There's also a Beany & Cecil, one of my favorite Bradbury books, and Bob Clampett was a friend of mine, too.

And there's a (made up) Don Rosa's Comics and Stories--Don is also an old and good friend of mine..."

About the above panel: "On page 2, panel 4, that's me on the book page under Leggo's thumb . . ."

This one is my favorite! About the above panel, Jim remembers: "Page 6, panel 1---on the newspaper 'CAL-MART' refers to my sons, Cal & Marty... it also says 'ANNIE ENGEL BORN 5/20/87'--my daughter was born the year i did this story. Also on that newspaper page is a caricature of my good friend Mike Tiefenbacher, who edited The Comic Reader, where my Dick Duck strip ran, and who also collaborated with Chuck Fiala & I on DC's 'Funny Stuff Stocking Stuffer'..."

And finally: ". . . along the top edge of the last panel on pg 8, you can read 'Hey, Bennett!, a shout out to my good friend (and great cartoonist) Dave Bennett (who's also THE expert on Jack Bradbury), and "SHAW!" a shout-out to my OTHER great L.A. cartoonist pal, Scott Shaw!"

In summation, Thanks, Jim - I really enjoyed your thoughts and I appreciate your generosity! -- Mykal Banta

Saturday, January 23, 2010

Sparkle Comics - "Nancy by Ernie Bushmiller"

Reading Ernie Bushmiller’s Nancy is as close to Zen meditation as I will come in this life. Only in Bushmiller’s work do I touch the stream of thoughts without interference.

With Bushmiller, every single line has an exact purpose; set on white paper for a reason. They do not vary, they do not waver, and they are perfect. This supernatural draftsmanship soothes me to the center. Oh. I nearly forgot. Nancy is also very funny. This is from Sparkle Comics No. 4, April-May 1949.

These two ads come from the same issue. The first one I love for its wonderful graphic design – the hand-lettering and the colors – also the swell drawings of Snap, Crackle, and Pop!

This second one is about a boy and his toy gun. Kids, really, really, really don’t try this at home! Frankly, Billy, you lucked out. Things could have really gone the other way for you. Thank your lucky stars you drew an extremely docile bank robber – one not only easily fooled but also very generous in his post-arrest remarks.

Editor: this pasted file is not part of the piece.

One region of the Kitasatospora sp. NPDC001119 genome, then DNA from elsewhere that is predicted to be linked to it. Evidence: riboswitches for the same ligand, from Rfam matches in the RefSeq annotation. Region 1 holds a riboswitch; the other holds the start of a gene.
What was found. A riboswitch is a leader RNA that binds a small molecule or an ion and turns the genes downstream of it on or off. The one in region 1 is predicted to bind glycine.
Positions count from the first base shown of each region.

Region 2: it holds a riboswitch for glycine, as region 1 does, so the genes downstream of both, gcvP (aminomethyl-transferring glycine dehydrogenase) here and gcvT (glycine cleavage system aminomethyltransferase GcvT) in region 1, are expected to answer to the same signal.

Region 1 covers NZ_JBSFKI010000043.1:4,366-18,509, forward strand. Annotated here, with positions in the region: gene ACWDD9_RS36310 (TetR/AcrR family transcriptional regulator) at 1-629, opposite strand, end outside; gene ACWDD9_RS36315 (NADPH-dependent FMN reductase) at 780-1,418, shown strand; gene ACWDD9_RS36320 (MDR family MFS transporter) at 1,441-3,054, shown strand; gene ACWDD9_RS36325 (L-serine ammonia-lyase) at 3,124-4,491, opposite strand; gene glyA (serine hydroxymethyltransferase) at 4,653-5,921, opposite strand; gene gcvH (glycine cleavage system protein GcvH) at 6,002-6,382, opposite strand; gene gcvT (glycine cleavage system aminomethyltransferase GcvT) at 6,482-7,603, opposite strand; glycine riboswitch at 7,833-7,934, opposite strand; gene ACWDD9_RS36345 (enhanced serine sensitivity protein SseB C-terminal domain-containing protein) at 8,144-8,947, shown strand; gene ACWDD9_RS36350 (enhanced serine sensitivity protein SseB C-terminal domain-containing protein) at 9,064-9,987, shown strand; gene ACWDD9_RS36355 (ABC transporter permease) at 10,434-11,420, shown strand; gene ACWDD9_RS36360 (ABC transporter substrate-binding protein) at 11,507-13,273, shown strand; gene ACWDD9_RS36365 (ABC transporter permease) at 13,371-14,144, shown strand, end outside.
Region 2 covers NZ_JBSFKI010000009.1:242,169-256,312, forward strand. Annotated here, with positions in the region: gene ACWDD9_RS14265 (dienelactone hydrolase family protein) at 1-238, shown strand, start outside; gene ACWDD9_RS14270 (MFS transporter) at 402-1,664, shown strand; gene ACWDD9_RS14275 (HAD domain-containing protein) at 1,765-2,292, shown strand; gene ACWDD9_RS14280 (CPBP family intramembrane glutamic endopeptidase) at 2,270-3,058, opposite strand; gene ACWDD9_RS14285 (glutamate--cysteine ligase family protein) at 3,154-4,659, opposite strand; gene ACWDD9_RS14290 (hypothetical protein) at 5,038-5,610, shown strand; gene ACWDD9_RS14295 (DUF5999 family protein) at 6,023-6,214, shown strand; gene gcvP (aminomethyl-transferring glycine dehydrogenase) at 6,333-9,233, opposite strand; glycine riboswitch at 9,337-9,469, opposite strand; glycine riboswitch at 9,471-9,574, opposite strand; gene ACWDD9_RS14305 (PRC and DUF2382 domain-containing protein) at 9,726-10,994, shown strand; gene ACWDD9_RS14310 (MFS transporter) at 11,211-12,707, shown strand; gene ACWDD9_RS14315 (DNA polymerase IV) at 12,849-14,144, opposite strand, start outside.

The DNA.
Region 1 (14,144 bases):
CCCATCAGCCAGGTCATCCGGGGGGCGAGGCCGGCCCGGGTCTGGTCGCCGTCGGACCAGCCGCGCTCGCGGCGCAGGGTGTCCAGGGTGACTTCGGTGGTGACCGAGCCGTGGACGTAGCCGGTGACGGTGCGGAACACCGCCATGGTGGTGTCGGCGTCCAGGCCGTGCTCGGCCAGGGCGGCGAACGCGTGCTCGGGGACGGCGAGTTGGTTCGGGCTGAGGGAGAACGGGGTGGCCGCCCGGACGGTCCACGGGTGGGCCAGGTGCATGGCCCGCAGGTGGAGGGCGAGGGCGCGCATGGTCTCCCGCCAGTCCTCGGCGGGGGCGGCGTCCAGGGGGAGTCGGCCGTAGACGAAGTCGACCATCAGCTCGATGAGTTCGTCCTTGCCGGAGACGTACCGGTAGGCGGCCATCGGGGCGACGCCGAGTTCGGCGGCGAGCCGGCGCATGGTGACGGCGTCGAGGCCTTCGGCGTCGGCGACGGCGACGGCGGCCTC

Monday, January 18, 2010

Woody Woodpecker - "Woody Buys a Car"

I love the art of Dan Gormley; who did the pencils, inks, and lettering for all of the following (including the lustrous cover). Little is known about Gormley. He worked for Dell on-and-off throughout the 40s and 50s. What happened to him after about 1958 is anyone’s guess. Nothing seems known about his private life. Place or date of birth? Death? Favorite color? All a mystery.

What is known, for sure, is that he had an incredibly bold, cleanly-rounded style that is pure pleasure. This is from Four Color No 336, June/August 1951.

These two, black & white, one-page stories are from the inside covers. Gormley was certainly an artist that was well served by black & white: nothing to get in the way of those luscious brushes.

This last one is from the back cover. On the other hand, color certainly didn’t do Gormley any harm.

Monday, January 11, 2010

Pogo Possum - Two Stories from 1953

Chaos: a state of things in which chance is supreme.
Lush: appealing to the senses - Opulent, Sumptuous.
Funny: affording light mirth and laughter – Amusing.
         --Merriam-Webster’s Collegiate Dictionary 11th Edition

The following visual example of all three concepts comes from Pogo Possum No. 12, April-June 1953; and the great Walt Kelly.